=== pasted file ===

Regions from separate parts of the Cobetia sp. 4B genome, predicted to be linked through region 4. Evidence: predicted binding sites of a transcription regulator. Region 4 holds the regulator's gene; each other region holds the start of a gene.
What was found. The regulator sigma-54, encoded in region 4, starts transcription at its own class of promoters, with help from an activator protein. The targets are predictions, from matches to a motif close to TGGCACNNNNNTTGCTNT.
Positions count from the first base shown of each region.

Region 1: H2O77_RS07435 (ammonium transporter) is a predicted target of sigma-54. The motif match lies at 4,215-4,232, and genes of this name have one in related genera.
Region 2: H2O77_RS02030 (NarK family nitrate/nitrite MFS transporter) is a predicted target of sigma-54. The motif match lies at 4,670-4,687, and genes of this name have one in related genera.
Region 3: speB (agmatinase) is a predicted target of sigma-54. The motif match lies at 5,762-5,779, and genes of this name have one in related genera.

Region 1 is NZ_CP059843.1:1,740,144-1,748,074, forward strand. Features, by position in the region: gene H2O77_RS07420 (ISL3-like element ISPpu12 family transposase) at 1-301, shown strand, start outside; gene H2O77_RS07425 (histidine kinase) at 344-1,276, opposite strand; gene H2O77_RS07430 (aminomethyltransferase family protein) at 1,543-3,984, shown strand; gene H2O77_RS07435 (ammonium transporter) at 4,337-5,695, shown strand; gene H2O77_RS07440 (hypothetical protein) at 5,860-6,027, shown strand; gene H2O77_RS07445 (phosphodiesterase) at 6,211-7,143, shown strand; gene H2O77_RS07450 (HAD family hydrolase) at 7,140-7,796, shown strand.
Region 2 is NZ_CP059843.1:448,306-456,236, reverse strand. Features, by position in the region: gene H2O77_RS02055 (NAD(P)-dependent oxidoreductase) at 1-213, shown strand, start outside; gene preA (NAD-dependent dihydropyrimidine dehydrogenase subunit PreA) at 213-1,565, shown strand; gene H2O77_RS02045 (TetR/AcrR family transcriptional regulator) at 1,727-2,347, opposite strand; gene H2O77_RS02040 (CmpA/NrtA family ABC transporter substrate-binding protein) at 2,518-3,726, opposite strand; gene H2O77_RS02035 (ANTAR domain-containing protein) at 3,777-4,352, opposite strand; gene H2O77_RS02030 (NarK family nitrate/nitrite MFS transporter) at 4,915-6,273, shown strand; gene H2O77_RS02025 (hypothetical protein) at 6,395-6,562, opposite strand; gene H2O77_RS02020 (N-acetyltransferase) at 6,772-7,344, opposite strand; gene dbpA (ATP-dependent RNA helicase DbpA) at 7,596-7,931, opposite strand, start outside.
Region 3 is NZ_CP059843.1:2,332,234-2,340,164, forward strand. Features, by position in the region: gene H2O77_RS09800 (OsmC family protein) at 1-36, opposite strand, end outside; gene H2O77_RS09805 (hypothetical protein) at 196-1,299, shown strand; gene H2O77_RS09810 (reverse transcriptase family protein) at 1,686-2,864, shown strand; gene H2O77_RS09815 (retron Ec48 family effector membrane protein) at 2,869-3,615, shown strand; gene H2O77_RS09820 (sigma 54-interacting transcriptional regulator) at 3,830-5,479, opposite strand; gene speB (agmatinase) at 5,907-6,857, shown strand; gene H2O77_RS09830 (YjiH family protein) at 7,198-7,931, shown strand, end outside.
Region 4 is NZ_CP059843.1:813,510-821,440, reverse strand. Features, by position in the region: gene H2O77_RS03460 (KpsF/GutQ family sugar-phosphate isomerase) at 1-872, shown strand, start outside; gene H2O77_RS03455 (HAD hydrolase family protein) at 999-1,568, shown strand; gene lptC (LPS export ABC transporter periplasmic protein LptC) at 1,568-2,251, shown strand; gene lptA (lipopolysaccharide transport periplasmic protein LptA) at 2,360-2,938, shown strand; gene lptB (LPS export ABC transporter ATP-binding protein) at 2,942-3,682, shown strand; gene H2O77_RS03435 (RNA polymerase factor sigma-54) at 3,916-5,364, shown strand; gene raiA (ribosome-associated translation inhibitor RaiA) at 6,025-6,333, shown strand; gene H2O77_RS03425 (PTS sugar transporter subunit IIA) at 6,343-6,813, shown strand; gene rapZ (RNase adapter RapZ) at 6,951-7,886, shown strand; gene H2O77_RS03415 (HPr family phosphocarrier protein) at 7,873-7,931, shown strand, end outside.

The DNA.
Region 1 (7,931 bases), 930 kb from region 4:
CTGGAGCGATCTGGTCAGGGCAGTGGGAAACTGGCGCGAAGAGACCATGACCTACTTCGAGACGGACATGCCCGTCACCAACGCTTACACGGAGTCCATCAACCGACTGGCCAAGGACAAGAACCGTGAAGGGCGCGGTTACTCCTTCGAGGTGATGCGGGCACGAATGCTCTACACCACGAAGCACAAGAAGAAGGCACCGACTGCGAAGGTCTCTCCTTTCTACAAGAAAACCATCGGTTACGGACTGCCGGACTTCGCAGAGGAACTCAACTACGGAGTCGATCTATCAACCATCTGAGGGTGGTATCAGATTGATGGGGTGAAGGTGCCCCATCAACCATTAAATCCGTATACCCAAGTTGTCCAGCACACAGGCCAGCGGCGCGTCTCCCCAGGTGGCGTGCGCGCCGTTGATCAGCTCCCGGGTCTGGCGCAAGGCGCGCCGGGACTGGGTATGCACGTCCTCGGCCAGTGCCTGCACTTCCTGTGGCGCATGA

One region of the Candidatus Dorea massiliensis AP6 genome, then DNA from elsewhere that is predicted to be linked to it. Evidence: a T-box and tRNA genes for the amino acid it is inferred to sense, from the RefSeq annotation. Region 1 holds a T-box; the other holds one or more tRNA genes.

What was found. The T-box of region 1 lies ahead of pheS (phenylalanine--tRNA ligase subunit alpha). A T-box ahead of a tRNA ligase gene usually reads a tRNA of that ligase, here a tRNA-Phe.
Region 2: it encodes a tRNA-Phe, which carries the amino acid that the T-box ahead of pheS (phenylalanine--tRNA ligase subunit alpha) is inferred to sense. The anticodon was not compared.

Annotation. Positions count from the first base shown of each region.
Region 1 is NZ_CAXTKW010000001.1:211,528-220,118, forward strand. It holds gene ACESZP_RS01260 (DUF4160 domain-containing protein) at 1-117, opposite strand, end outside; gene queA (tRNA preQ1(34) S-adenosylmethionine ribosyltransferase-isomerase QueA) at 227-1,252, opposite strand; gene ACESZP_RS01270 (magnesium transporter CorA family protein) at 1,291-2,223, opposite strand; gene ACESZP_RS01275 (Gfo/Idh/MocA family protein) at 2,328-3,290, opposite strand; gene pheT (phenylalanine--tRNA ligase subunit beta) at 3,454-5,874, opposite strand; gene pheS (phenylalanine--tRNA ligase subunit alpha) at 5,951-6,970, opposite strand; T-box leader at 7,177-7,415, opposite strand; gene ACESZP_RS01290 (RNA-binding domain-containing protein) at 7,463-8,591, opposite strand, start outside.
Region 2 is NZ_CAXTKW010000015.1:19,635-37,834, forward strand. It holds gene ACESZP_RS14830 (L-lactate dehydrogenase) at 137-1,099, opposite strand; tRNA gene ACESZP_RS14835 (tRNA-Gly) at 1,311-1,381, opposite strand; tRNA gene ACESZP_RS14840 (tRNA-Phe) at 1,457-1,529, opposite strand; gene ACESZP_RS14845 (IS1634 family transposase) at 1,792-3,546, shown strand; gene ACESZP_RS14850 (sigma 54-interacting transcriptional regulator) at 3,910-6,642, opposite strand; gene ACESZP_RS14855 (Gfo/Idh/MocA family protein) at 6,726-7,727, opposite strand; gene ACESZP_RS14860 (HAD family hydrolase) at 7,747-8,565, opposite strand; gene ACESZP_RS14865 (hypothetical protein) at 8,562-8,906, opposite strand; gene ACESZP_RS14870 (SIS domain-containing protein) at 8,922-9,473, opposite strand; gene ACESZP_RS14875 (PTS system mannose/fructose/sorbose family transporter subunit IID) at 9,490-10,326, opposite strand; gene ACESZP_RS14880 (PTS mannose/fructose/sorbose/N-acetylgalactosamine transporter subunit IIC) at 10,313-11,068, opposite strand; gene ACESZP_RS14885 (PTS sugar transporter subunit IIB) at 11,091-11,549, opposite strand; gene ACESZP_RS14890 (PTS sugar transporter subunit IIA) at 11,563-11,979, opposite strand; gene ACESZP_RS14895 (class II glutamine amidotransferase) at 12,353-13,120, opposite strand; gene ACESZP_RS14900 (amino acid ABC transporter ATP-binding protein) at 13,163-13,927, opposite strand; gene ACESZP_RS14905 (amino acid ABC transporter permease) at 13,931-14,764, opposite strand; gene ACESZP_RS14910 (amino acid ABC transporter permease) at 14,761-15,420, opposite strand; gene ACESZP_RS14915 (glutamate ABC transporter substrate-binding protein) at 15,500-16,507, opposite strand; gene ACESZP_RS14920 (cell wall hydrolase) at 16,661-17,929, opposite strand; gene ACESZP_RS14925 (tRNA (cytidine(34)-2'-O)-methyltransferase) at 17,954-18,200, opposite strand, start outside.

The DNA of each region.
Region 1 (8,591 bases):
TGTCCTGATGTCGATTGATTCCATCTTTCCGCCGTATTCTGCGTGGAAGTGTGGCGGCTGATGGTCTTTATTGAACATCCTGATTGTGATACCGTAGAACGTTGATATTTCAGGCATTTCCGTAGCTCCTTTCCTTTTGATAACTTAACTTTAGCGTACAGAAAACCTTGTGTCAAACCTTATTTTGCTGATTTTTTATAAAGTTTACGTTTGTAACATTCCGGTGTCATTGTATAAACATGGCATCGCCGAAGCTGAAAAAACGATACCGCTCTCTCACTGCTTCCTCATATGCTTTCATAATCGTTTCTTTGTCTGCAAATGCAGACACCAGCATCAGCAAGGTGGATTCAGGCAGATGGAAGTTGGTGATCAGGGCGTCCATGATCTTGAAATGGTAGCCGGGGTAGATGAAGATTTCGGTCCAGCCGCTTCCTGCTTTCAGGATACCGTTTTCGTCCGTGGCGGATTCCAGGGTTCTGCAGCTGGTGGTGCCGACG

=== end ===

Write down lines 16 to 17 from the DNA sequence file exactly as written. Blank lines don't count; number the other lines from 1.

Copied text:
Region 2: it encodes a tRNA-Phe, which carries the amino acid that the T-box ahead of pheS (phenylalanine--tRNA ligase subunit alpha) is inferred to sense. The anticodon was not compared.

Annotation. Positions count from the first base shown of each region.